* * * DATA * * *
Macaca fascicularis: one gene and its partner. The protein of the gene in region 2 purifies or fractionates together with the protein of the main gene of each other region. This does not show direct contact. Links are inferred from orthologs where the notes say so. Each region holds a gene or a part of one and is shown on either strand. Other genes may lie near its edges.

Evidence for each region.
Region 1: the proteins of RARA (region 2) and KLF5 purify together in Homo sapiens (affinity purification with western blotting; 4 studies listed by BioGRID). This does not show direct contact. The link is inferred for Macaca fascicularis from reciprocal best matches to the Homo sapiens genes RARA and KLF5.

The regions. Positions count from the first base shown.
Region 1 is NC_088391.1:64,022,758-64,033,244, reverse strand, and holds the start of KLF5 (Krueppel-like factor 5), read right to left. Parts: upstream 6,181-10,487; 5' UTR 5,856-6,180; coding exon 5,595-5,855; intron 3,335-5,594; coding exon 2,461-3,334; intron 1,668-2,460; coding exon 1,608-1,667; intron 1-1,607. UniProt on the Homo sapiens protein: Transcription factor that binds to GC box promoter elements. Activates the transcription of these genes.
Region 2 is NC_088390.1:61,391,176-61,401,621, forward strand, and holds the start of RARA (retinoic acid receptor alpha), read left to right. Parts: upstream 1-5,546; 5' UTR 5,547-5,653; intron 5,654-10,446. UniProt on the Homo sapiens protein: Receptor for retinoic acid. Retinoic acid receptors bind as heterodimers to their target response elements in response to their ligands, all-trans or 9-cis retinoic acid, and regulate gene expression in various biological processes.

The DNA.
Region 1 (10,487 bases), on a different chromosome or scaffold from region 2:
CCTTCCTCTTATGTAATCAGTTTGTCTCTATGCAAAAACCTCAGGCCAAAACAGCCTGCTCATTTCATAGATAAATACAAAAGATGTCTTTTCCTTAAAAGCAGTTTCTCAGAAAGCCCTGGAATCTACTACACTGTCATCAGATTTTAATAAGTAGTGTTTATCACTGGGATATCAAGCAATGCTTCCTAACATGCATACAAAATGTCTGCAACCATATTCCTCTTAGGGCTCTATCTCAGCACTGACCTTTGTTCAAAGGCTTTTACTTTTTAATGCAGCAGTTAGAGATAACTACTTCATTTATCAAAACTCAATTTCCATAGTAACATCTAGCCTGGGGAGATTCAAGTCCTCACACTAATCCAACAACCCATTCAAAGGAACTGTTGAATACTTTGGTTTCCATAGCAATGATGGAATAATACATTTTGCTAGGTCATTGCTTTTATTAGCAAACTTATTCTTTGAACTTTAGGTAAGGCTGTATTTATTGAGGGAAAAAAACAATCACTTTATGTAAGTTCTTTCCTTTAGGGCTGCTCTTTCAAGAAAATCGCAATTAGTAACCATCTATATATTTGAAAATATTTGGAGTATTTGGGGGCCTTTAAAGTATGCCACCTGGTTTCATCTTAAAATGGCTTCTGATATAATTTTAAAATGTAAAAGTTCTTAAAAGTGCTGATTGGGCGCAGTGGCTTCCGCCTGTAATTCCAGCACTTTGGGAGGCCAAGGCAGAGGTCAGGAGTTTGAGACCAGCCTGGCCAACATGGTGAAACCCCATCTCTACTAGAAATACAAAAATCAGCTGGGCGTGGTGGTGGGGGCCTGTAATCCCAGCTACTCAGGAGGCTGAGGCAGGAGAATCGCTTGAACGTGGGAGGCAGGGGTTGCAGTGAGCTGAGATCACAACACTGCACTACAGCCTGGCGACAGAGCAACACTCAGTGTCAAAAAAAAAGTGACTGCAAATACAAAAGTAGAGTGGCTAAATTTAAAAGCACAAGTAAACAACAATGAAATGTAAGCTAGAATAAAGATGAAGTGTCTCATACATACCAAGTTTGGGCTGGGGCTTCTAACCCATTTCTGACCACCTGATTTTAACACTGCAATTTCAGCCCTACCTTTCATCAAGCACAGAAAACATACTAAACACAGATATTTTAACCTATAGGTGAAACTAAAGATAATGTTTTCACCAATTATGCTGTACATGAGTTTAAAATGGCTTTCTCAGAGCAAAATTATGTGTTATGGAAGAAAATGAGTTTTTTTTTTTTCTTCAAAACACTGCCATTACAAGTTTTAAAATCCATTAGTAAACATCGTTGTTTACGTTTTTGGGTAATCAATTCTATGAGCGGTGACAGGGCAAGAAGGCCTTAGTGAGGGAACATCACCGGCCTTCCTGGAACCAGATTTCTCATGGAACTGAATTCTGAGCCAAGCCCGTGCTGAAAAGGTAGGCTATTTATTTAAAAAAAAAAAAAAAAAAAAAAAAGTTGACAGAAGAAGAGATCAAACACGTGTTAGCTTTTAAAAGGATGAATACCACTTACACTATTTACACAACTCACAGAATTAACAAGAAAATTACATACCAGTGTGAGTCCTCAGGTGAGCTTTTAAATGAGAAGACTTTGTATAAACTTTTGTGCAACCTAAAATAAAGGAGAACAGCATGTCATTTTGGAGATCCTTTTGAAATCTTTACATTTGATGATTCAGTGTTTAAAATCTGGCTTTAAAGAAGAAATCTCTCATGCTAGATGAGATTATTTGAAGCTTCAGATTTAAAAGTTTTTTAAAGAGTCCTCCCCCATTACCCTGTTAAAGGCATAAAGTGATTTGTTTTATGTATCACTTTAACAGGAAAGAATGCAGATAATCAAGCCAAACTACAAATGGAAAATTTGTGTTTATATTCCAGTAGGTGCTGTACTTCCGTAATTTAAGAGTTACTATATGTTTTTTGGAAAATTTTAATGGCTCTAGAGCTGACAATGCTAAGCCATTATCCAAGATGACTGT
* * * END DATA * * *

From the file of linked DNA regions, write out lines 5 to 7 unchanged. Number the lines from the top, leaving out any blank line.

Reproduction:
Region 1 is NC_088391.1:64,022,758-64,033,244, reverse strand, and holds the start of KLF5 (Krueppel-like factor 5), read right to left. Parts: upstream 6,181-10,487; 5' UTR 5,856-6,180; coding exon 5,595-5,855; intron 3,335-5,594; coding exon 2,461-3,334; intron 1,668-2,460; coding exon 1,608-1,667; intron 1-1,607. UniProt on the Homo sapiens protein: Transcription factor that binds to GC box promoter elements. Activates the transcription of these genes.
Region 2 is NC_088390.1:61,391,176-61,401,621, forward strand, and holds the start of RARA (retinoic acid receptor alpha), read left to right. Parts: upstream 1-5,546; 5' UTR 5,547-5,653; intron 5,654-10,446. UniProt on the Homo sapiens protein: Receptor for retinoic acid. Retinoic acid receptors bind as heterodimers to their target response elements in response to their ligands, all-trans or 9-cis retinoic acid, and regulate gene expression in various biological processes.

The DNA.